According to an article published in The Telegraph.co.uk, the wreck of the Titanic could be lost forever, say scientists, after the first dive expedition in 14 years showed key parts had been washed away.
Partial Collapse of Hull
Explorers making the first manned voyage to the Titanic wreckage in more than a decade said they had uncovered a partial collapse of the ship’s hull and that the Captain’s quarters had also deteriorated heavily.
Salt Corrosion and Bacteria Attack
Nearly 13,125ft (4,000m) beneath the surface of the Atlantic Ocean, in water at a bitterly cold one degree, salt corrosion and metal-eating bacteria have worn away parts of the liner’s structure.
The team of divers found that the hull near the officers’ quarters on the starboard side of the ship has started to collapse, taking with it the vessel’s luxurious stateroom accommodation, according to exploration company Caladan Oceanic.
Deck Deteriorating in Time
Titanic historian Park Stephenson said the deterioration of the ship was “shocking”, adding: “That whole deck hole on that side is collapsing, taking with it the staterooms, and the deterioration is going to continue advancing.
“The captain’s bath tub is a favourite image among the Titanic enthusiasts, and that’s now gone.”
Scientist Lori Johnson raised fears that the wreck could be lost forever, saying: “The future of the wreck is going to continue to deteriorate over time, it’s a natural process”.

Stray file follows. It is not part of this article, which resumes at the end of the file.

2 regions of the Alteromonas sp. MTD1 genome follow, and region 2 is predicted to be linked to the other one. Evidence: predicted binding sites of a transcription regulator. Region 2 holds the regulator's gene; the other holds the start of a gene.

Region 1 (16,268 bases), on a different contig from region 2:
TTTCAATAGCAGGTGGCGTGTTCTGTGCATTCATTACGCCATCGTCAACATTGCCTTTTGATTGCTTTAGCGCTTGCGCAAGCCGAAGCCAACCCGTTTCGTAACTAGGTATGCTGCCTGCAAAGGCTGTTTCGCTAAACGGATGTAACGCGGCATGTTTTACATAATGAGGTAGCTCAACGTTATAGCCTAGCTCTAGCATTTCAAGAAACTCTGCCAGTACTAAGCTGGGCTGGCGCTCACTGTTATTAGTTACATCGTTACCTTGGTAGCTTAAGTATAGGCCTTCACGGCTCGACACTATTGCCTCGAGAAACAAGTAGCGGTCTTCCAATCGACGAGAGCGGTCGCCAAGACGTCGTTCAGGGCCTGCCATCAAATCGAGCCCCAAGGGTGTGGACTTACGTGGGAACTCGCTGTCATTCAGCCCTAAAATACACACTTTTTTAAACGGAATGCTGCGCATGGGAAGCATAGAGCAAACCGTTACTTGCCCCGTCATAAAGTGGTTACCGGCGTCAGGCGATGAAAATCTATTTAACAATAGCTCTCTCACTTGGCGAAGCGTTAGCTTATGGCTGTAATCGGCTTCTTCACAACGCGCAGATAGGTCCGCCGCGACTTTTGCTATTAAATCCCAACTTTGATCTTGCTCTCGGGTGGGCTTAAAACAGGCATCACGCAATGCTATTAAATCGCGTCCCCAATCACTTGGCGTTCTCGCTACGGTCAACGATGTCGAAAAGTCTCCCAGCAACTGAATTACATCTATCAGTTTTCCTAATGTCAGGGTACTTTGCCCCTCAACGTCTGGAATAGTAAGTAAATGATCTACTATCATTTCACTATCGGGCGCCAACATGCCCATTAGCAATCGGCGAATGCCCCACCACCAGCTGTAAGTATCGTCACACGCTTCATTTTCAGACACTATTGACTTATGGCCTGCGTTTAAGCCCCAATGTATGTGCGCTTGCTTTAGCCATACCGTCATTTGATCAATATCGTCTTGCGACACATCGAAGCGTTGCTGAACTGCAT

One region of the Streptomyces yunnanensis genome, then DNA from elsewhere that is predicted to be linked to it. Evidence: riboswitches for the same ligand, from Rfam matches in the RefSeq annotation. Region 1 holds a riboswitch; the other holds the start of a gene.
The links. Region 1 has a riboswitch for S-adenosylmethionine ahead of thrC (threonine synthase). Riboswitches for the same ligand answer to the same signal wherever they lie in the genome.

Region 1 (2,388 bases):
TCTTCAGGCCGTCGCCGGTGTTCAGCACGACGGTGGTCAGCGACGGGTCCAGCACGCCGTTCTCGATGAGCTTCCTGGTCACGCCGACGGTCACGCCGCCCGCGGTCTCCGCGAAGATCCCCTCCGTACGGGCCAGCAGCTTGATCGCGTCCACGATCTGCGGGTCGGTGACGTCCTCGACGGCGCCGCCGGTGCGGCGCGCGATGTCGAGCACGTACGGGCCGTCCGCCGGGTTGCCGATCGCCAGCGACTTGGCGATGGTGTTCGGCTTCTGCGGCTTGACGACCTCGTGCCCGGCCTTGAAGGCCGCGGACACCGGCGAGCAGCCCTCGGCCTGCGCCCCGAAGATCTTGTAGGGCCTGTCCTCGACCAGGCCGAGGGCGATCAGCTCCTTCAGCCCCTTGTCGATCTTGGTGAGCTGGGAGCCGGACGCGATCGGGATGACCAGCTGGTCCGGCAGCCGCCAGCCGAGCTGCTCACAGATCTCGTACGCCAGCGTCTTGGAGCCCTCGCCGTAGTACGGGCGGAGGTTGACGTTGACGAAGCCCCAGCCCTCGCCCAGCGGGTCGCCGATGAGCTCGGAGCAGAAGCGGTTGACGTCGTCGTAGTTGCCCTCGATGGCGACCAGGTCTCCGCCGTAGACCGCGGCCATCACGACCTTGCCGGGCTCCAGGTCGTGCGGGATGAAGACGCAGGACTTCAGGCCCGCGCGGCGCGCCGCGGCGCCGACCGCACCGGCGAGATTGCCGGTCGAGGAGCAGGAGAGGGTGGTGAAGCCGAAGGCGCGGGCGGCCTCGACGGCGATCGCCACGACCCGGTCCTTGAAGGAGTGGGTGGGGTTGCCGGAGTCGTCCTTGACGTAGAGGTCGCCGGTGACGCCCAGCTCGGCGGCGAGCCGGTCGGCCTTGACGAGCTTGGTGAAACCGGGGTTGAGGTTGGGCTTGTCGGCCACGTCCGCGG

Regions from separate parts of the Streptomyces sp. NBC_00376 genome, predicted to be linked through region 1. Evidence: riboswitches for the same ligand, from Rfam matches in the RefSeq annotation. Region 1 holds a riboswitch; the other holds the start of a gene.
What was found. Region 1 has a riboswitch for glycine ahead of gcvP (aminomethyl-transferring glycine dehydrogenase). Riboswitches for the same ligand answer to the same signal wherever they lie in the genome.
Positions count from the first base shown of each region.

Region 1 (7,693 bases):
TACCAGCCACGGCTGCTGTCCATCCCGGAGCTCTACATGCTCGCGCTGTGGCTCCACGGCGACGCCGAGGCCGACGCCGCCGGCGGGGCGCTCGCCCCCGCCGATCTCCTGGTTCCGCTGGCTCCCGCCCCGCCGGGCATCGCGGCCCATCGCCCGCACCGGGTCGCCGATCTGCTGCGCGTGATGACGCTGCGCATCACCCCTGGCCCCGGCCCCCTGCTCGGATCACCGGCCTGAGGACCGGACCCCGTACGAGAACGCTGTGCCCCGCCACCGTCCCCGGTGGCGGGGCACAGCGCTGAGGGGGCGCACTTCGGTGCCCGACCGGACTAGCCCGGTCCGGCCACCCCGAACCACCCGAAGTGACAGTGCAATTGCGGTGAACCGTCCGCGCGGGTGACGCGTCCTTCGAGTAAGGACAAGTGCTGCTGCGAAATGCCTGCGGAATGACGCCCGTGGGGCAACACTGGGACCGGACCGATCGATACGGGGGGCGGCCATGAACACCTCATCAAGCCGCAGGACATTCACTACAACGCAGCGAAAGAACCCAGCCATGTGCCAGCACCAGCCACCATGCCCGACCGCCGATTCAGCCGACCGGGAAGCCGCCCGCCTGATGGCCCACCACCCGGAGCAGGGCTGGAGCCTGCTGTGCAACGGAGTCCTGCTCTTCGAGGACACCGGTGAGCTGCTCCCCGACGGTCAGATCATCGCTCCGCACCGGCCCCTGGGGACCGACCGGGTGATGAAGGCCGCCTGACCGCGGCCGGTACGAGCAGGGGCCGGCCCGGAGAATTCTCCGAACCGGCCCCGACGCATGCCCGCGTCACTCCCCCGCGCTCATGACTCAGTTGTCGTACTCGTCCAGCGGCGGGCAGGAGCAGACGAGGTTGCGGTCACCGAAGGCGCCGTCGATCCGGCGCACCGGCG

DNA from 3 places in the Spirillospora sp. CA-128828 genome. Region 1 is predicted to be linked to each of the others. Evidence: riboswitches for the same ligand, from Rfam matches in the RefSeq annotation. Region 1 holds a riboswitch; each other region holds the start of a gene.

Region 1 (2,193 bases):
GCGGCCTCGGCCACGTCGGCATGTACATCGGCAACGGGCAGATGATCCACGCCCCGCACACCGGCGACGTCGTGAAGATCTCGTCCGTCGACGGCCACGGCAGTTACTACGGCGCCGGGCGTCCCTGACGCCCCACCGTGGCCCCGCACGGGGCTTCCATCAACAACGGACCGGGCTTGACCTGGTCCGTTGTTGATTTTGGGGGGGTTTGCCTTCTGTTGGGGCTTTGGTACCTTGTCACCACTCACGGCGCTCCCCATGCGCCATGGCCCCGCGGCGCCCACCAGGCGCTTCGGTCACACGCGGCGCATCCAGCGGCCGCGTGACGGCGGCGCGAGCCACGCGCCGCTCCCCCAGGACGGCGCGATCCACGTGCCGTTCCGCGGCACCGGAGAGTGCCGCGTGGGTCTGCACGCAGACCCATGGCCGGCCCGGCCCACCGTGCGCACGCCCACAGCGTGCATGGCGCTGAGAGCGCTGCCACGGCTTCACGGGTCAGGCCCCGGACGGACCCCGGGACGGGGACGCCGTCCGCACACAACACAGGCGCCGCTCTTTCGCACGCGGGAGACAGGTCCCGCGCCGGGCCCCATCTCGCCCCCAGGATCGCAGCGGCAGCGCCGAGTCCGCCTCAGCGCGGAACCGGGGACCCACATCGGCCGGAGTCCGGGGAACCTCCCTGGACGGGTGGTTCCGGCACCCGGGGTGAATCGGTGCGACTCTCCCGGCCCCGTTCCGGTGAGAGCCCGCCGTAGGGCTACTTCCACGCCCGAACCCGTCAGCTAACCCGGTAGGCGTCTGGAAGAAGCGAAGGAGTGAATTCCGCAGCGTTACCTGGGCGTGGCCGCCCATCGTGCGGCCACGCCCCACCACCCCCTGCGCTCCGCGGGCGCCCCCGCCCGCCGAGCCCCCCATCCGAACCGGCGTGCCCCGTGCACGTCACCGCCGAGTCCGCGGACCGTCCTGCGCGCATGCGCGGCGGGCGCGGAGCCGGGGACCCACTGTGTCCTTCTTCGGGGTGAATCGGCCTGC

Bacteria Quickening The Process?
“These are natural types of bacteria, so the reason that the deterioration process ends up being quite a bit faster, is a group of bacteria, a community working symbiotically to eat, if you will the Iron and the sulphur.”
Documentary on Wreckage Exploration Published
The first ever 4K quality images of the ship were captured during the expedition and will be published alongside a documentary, which is being made by film company Atlantic Productions.
The footage will also make it possible to view the wreckage using interactive augmented reality and virtual reality technology.
Explorer Victor Vescovo, who is also chief executive of Caladan Oceanic, said he “wasn’t quite prepared” for how large the wreckage is.
He added: “It was extraordinary to see it all, and the most amazing moment came when I was going along the side of the Titanic and the bright lights of the submersible reflected off a portal and came right back – it was like the ship was winking at me.
“It was amazing.”
5 dives To Study the Corrosion
A total of five dives to the wreck, which lies around 370 miles south of Newfoundland in Canada, were made over eight days using a submergence vehicle.
The Titanic, built by Belfast’s Harland and Wolff shipyard, sank after hitting an iceberg on her maiden voyage from Southampton to New York in 1912, resulting in the deaths of more than 1,500 people.
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